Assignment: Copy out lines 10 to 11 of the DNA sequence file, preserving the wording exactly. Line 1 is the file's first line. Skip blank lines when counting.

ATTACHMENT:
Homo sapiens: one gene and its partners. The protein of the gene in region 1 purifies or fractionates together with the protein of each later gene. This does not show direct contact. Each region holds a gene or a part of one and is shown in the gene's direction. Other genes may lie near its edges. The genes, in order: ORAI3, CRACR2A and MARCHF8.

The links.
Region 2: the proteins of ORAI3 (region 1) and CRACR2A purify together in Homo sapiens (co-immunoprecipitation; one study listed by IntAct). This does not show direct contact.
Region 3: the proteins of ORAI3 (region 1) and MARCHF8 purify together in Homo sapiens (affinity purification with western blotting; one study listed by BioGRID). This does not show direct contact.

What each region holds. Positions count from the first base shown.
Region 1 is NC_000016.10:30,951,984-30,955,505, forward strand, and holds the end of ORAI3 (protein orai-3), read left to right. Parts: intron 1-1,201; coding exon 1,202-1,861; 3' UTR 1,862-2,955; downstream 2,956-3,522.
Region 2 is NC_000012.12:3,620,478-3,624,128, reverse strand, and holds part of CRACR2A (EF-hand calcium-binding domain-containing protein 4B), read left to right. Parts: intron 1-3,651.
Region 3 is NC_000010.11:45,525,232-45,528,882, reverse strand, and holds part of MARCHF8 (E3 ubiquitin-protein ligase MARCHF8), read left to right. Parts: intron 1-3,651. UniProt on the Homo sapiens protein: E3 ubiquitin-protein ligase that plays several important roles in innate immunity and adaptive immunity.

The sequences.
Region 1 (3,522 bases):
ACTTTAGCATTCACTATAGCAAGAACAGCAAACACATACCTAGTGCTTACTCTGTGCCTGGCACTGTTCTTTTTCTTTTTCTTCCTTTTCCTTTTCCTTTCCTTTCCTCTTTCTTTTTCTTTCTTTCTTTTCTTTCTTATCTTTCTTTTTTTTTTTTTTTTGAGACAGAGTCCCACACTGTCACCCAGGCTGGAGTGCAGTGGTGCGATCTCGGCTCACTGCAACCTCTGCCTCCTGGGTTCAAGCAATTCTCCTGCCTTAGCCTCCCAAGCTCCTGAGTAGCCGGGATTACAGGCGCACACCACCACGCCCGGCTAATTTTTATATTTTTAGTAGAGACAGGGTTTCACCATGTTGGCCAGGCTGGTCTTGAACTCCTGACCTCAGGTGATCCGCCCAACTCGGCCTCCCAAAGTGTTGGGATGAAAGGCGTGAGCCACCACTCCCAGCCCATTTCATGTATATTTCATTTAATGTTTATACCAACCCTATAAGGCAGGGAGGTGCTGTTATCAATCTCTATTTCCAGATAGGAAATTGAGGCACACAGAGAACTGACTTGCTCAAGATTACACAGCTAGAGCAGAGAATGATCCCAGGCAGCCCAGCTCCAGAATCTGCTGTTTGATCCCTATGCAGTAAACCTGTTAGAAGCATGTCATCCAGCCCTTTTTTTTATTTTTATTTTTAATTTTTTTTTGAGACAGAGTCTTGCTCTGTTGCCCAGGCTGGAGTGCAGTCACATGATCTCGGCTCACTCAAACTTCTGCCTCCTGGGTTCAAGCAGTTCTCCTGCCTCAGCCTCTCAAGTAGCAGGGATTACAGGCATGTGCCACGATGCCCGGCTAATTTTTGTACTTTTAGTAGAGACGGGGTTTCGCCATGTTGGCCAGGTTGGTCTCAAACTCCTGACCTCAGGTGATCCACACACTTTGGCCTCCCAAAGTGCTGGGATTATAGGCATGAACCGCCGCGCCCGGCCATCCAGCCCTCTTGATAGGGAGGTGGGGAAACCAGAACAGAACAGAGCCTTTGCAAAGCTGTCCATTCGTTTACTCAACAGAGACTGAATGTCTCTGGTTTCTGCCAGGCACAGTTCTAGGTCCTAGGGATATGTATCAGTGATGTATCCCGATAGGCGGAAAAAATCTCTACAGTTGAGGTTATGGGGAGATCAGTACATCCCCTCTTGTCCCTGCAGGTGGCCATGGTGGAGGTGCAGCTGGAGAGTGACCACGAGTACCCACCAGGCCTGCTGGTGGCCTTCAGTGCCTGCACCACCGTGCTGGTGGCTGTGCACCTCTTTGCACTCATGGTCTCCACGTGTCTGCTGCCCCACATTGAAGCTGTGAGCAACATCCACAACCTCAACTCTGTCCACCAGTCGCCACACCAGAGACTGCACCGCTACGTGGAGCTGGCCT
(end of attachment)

Region 1 (3,522 bases):
ACTTTAGCATTCACTATAGCAAGAACAGCAAACACATACCTAGTGCTTACTCTGTGCCTGGCACTGTTCTTTTTCTTTTTCTTCCTTTTCCTTTTCCTTTCCTTTCCTCTTTCTTTTTCTTTCTTTCTTTTCTTTCTTATCTTTCTTTTTTTTTTTTTTTTGAGACAGAGTCCCACACTGTCACCCAGGCTGGAGTGCAGTGGTGCGATCTCGGCTCACTGCAACCTCTGCCTCCTGGGTTCAAGCAATTCTCCTGCCTTAGCCTCCCAAGCTCCTGAGTAGCCGGGATTACAGGCGCACACCACCACGCCCGGCTAATTTTTATATTTTTAGTAGAGACAGGGTTTCACCATGTTGGCCAGGCTGGTCTTGAACTCCTGACCTCAGGTGATCCGCCCAACTCGGCCTCCCAAAGTGTTGGGATGAAAGGCGTGAGCCACCACTCCCAGCCCATTTCATGTATATTTCATTTAATGTTTATACCAACCCTATAAGGCAGGGAGGTGCTGTTATCAATCTCTATTTCCAGATAGGAAATTGAGGCACACAGAGAACTGACTTGCTCAAGATTACACAGCTAGAGCAGAGAATGATCCCAGGCAGCCCAGCTCCAGAATCTGCTGTTTGATCCCTATGCAGTAAACCTGTTAGAAGCATGTCATCCAGCCCTTTTTTTTATTTTTATTTTTAATTTTTTTTTGAGACAGAGTCTTGCTCTGTTGCCCAGGCTGGAGTGCAGTCACATGATCTCGGCTCACTCAAACTTCTGCCTCCTGGGTTCAAGCAGTTCTCCTGCCTCAGCCTCTCAAGTAGCAGGGATTACAGGCATGTGCCACGATGCCCGGCTAATTTTTGTACTTTTAGTAGAGACGGGGTTTCGCCATGTTGGCCAGGTTGGTCTCAAACTCCTGACCTCAGGTGATCCACACACTTTGGCCTCCCAAAGTGCTGGGATTATAGGCATGAACCGCCGCGCCCGGCCATCCAGCCCTCTTGATAGGGAGGTGGGGAAACCAGAACAGAACAGAGCCTTTGCAAAGCTGTCCATTCGTTTACTCAACAGAGACTGAATGTCTCTGGTTTCTGCCAGGCACAGTTCTAGGTCCTAGGGATATGTATCAGTGATGTATCCCGATAGGCGGAAAAAATCTCTACAGTTGAGGTTATGGGGAGATCAGTACATCCCCTCTTGTCCCTGCAGGTGGCCATGGTGGAGGTGCAGCTGGAGAGTGACCACGAGTACCCACCAGGCCTGCTGGTGGCCTTCAGTGCCTGCACCACCGTGCTGGTGGCTGTGCACCTCTTTGCACTCATGGTCTCCACGTGTCTGCTGCCCCACATTGAAGCTGTGAGCAACATCCACAACCTCAACTCTGTCCACCAGTCGCCACACCAGAGACTGCACCGCTACGTGGAGCTGGCCT